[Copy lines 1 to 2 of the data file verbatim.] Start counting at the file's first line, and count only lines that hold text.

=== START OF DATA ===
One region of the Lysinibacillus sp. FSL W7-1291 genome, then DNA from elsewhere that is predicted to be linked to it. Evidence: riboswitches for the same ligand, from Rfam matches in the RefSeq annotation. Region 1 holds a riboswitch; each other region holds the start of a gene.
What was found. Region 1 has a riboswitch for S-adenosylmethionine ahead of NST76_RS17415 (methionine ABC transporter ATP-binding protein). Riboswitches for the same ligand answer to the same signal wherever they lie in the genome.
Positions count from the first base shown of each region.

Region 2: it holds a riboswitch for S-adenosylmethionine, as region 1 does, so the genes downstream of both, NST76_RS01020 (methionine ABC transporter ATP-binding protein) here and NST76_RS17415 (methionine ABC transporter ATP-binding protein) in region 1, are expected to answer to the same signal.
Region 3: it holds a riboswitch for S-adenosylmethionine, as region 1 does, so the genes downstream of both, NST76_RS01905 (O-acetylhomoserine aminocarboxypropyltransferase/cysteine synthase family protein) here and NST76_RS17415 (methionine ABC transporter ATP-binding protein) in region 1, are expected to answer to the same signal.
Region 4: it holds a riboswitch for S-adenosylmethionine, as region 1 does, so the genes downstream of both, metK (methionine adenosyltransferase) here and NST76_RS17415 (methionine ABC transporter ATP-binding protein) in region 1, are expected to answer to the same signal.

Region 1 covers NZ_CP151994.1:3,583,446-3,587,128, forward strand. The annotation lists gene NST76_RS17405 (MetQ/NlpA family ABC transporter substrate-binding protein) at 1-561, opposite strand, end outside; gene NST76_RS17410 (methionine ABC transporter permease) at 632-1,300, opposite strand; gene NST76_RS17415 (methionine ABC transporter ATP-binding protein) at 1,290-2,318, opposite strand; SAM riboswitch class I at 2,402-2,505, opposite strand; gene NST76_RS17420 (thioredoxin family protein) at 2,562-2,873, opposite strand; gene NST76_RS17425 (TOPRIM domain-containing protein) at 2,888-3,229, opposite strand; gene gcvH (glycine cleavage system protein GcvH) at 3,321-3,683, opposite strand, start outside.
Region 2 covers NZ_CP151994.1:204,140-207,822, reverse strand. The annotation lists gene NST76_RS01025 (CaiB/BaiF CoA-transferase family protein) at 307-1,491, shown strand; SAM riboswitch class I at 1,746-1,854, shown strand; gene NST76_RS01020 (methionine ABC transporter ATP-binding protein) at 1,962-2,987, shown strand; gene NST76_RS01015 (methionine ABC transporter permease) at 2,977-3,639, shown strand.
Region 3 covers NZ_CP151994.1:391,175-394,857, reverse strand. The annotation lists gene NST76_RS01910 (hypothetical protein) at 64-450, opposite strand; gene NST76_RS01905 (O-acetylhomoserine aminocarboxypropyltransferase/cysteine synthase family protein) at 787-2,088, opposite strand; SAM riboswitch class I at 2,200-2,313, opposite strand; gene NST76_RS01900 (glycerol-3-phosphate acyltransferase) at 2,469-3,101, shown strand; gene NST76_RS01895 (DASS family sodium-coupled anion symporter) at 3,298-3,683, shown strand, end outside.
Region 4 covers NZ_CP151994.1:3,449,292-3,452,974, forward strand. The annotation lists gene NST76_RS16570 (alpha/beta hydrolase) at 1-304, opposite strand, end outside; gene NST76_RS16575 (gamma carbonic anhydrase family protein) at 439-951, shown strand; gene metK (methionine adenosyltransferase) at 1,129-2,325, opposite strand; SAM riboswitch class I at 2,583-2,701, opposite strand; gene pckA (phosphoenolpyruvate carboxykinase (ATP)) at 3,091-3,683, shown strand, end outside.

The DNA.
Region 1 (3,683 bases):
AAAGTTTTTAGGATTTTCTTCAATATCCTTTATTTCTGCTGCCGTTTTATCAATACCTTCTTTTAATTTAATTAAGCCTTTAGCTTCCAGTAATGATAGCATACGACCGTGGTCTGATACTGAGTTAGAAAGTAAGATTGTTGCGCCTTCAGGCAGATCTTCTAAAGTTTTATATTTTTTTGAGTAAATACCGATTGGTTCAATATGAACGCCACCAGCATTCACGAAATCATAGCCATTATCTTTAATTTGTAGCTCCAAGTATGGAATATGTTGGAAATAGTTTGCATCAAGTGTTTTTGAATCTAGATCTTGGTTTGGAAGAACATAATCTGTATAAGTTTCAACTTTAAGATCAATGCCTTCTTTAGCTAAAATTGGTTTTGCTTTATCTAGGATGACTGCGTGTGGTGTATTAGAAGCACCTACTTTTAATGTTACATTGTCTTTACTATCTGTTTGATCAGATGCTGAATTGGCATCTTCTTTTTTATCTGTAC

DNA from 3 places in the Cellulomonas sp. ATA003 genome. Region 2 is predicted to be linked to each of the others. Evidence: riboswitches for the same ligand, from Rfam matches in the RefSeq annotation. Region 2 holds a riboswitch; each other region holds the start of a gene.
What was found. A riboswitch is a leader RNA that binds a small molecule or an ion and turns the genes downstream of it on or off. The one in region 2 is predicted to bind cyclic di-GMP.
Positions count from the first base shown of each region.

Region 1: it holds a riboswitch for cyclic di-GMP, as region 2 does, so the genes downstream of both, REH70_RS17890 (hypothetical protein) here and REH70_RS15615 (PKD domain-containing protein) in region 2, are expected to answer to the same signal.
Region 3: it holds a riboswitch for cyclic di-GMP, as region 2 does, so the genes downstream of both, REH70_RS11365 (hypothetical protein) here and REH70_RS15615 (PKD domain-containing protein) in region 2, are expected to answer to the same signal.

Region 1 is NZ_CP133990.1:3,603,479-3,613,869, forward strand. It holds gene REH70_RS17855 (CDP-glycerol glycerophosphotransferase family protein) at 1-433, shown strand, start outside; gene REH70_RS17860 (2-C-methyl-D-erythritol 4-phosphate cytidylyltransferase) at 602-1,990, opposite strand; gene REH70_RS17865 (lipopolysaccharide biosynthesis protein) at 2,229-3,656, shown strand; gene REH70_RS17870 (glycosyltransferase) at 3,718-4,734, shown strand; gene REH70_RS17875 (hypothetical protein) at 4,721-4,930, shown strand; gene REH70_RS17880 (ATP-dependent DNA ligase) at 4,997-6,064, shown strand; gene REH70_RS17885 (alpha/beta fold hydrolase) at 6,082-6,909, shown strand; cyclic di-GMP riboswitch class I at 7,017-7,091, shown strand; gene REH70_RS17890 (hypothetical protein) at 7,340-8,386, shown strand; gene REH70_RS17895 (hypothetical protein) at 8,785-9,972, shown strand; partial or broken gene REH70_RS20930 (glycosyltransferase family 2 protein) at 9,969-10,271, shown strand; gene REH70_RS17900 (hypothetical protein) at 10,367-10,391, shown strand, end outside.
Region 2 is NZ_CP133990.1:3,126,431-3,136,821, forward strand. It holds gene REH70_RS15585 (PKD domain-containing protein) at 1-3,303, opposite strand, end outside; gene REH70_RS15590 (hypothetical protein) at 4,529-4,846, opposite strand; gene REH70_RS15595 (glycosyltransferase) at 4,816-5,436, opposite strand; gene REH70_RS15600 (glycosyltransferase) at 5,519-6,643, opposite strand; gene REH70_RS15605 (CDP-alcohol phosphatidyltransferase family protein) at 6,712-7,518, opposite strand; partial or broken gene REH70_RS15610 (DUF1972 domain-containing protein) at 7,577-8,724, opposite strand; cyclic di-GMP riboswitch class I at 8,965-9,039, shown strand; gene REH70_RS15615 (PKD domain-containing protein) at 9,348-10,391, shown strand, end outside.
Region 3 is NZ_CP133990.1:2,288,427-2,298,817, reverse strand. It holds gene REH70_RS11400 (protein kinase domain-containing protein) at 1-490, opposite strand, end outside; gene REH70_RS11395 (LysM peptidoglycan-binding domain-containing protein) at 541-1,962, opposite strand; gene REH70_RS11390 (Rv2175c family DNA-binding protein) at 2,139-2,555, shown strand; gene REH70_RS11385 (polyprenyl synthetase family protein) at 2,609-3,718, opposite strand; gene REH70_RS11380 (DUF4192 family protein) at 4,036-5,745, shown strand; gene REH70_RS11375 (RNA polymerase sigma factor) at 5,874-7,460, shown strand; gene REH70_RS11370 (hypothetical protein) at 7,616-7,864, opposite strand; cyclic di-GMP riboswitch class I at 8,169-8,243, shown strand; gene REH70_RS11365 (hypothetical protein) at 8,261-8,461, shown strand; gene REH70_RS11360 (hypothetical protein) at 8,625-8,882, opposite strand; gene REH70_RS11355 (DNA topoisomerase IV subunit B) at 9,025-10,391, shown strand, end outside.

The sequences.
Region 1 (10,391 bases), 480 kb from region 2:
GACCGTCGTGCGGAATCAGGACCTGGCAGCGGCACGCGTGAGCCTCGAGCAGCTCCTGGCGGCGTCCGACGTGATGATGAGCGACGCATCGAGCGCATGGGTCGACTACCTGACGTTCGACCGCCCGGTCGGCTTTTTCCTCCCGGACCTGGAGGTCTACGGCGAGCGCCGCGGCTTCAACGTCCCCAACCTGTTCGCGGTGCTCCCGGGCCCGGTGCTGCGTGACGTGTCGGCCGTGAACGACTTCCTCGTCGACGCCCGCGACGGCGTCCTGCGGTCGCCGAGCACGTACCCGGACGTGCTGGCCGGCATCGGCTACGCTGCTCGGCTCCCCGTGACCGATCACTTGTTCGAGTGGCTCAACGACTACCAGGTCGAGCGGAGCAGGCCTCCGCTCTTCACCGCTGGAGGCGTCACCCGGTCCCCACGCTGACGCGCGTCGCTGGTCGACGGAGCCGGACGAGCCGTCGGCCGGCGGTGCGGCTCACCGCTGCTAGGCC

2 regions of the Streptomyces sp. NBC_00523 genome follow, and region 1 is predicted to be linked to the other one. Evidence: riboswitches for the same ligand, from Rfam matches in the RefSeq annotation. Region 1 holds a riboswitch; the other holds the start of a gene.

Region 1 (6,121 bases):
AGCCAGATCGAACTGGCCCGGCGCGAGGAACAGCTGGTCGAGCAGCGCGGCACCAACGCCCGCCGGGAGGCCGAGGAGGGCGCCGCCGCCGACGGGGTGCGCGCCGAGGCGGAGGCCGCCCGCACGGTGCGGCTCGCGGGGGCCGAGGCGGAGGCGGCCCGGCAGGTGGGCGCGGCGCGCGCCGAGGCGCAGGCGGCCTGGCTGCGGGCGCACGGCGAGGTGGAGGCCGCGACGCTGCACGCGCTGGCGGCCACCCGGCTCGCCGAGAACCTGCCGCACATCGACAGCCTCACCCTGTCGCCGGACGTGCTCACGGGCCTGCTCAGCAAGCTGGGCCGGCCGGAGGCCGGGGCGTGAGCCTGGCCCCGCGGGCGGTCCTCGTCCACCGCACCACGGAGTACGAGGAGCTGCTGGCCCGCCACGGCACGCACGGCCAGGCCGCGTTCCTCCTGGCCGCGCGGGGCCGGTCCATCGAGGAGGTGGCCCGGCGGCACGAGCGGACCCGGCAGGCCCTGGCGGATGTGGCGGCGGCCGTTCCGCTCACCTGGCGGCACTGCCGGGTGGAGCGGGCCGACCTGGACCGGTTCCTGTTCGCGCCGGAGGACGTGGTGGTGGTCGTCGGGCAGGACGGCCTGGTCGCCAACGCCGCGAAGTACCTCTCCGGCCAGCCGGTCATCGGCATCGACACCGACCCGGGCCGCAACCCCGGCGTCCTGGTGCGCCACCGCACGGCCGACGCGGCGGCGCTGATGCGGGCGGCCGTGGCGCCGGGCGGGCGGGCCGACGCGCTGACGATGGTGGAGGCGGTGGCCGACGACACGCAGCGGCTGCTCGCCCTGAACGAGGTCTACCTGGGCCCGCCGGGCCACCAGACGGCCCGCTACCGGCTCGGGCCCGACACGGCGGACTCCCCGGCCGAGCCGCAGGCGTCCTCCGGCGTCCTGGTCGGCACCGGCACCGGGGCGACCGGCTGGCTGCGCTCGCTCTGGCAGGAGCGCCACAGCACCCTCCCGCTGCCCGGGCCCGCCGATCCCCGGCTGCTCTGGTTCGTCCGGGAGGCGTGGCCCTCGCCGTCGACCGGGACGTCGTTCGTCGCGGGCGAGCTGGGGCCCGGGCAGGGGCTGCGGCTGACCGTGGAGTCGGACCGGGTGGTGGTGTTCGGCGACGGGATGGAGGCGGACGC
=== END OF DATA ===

One region of the Lysinibacillus sp. FSL W7-1291 genome, then DNA from elsewhere that is predicted to be linked to it. Evidence: riboswitches for the same ligand, from Rfam matches in the RefSeq annotation. Region 1 holds a riboswitch; each other region holds the start of a gene.
What was found. Region 1 has a riboswitch for S-adenosylmethionine ahead of NST76_RS17415 (methionine ABC transporter ATP-binding protein). Riboswitches for the same ligand answer to the same signal wherever they lie in the genome.